One of the wonderkids of contemporary French literature, Marie NDiaye her work was discovered and published by Les Éditions de Minuit, while she was still a high school student. From her initial publication onwards, Marie NDiaye proved herself to being one of the most compelling literary forces and voices in the French literature. Her work has routinely being translated and published in English to the same critical acclaim. “The Cheffe: A Cook's Novel,” follows the typical themes of Marie NDiaye’s usual novels. The novel traces the life of a world renowned female chef, from the perspective of her former assistant and unrequited admirer. The novel traces the chef’s life; her pursuit for love, culinary delights, and career. Marie NDiaye once again uses the novel to explore powerful and resilient woman characters.
In his novel “Animalia,” Jean-Baptiste Del Amo traces the lives of a family of pig farmers from the late Nineteenth Century into the late Twentieth Century. The novel traces the families complicated past, and the continual inheritance of trauma manifesting itself in the forms of alcoholism, incest, mental illness, financial ruin, abuse, and the torrent of barbarism lying in their cradle of filth. The novel is circular, mimicking the lifecycle of both beast and human, through the ages: industrialization, World Wars, and other historic events. The novel is a bestial depiction of barbarism of the family, through the ages; their emotional inadequacies; their own vicissitudes; and their ever present failings as human beings. It’s a monstrous novel, riddled with a bleak account of butchers cum family—whom from their first germination into their legacy is infected with the dry rot of a past human monstrosity that can only be suppressed on the most superficial level. It’s a dark scatological novel, which enjoys its beastly narrative and recounting with poetic flourish the horrors and monstrous legacy of the family.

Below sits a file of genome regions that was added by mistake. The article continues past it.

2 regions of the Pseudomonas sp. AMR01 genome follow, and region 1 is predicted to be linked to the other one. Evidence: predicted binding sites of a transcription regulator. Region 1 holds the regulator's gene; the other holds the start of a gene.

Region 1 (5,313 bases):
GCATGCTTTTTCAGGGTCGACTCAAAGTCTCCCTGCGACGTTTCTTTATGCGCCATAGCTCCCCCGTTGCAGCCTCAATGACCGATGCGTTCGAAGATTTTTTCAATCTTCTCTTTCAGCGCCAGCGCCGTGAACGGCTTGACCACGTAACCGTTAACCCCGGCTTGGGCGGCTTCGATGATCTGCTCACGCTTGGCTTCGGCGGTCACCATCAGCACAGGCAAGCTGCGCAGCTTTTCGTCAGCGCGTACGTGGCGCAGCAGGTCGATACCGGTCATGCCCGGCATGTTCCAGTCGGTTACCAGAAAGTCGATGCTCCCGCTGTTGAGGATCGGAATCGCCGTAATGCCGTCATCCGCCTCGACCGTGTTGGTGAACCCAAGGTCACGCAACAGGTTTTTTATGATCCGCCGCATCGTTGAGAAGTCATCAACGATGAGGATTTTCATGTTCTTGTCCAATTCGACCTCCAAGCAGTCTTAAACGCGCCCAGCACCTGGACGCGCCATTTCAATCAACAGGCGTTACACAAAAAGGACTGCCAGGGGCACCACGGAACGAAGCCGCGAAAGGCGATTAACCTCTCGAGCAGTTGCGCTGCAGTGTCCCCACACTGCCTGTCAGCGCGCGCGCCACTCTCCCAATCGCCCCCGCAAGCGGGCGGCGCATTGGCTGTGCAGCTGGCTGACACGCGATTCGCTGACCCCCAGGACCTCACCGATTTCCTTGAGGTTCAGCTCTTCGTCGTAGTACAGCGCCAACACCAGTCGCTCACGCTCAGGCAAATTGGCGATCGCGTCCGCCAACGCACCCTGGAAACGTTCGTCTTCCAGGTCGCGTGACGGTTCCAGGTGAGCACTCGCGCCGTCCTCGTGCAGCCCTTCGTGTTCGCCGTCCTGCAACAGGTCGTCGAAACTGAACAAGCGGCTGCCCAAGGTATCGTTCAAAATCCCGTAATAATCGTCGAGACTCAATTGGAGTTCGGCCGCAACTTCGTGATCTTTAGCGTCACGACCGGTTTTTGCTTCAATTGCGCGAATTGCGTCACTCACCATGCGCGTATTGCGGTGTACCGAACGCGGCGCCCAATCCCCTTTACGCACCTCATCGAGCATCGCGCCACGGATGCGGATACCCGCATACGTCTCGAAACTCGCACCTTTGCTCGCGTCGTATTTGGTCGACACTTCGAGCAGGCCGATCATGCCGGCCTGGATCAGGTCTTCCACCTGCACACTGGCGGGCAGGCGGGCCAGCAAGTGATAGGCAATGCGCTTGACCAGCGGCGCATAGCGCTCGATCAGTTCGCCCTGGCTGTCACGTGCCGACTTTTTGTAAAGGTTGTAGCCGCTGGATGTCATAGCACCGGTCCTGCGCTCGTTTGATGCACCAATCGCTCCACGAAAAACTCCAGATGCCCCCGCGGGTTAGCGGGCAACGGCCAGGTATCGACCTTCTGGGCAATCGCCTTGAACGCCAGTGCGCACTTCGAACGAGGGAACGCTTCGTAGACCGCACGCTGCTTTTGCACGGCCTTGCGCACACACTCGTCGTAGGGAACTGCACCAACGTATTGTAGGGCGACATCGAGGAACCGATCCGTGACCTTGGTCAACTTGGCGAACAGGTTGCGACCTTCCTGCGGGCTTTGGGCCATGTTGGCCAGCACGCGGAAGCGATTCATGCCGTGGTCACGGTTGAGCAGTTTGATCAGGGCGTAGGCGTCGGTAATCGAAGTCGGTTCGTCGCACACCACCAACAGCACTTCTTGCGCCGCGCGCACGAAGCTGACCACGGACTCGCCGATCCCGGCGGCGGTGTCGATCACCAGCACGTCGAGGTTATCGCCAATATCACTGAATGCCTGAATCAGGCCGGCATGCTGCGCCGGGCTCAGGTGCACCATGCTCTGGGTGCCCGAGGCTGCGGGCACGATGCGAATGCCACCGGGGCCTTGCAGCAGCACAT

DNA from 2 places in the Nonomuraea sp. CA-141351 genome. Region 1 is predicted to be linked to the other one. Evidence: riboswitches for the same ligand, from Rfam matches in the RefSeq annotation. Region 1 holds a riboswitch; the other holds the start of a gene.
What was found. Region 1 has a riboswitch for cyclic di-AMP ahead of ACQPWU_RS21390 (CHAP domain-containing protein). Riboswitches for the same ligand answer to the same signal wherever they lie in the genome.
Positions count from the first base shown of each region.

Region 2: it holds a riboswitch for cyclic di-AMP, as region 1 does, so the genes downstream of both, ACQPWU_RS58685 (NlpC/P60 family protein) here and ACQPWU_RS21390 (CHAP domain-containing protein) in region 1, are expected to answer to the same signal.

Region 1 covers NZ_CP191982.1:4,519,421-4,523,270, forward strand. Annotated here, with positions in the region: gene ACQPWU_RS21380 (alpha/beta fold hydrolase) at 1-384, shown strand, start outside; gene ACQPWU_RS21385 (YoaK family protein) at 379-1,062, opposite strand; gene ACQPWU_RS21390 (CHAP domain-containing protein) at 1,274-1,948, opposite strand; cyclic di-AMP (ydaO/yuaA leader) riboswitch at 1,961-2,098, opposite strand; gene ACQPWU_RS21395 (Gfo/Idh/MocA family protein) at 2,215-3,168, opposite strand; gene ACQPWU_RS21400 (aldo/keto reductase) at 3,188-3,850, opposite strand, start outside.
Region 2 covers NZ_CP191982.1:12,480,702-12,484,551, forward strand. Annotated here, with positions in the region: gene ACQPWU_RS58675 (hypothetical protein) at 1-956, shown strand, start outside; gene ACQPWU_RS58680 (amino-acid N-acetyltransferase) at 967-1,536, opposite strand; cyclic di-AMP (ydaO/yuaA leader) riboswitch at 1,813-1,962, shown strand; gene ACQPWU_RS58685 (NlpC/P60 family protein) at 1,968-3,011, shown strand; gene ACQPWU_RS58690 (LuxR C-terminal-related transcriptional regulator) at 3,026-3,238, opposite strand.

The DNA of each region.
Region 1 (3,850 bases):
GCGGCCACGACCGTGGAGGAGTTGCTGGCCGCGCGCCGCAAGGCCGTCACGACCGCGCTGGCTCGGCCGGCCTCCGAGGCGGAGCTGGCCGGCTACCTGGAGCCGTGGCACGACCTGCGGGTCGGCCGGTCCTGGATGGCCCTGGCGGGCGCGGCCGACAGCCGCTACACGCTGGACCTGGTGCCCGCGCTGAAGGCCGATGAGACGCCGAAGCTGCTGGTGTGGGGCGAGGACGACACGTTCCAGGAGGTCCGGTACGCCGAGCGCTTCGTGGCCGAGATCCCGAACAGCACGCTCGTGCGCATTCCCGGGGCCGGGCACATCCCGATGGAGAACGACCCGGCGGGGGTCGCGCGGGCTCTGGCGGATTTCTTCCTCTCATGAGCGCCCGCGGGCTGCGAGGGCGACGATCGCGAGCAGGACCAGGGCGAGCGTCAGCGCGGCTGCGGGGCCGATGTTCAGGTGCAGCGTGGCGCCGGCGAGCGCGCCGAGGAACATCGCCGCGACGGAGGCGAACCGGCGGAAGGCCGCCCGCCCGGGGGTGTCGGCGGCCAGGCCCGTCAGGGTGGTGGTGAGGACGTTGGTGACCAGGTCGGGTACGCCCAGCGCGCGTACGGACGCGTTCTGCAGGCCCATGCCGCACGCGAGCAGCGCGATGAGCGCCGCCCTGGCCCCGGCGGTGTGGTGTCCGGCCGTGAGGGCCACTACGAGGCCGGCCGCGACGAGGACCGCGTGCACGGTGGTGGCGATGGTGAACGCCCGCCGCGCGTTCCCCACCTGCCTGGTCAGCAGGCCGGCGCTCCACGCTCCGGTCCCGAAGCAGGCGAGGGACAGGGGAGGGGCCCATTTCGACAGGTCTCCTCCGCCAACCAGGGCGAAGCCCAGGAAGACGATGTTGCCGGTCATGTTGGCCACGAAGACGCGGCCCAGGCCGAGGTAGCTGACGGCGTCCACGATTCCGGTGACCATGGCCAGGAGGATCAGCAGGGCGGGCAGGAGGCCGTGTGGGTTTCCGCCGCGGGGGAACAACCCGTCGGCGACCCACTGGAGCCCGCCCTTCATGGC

South America, and Spanish language literature is heavily mentioned on this year’s shortlist. Six writers from the southern continent and romance language have been included on this short list:
(i) Ariana Harwicz “Die, My Love,”
(ii) Nona Fernández “Space Invaders,”
(iii) Juan Carlos Onetti “A Dream Come True,”
(iv) Guillermo Saccomanno “77,”
(v) Rita Indiana “Tentacle,”
(vi) Selva Almada “The Wind That Lays Waste,”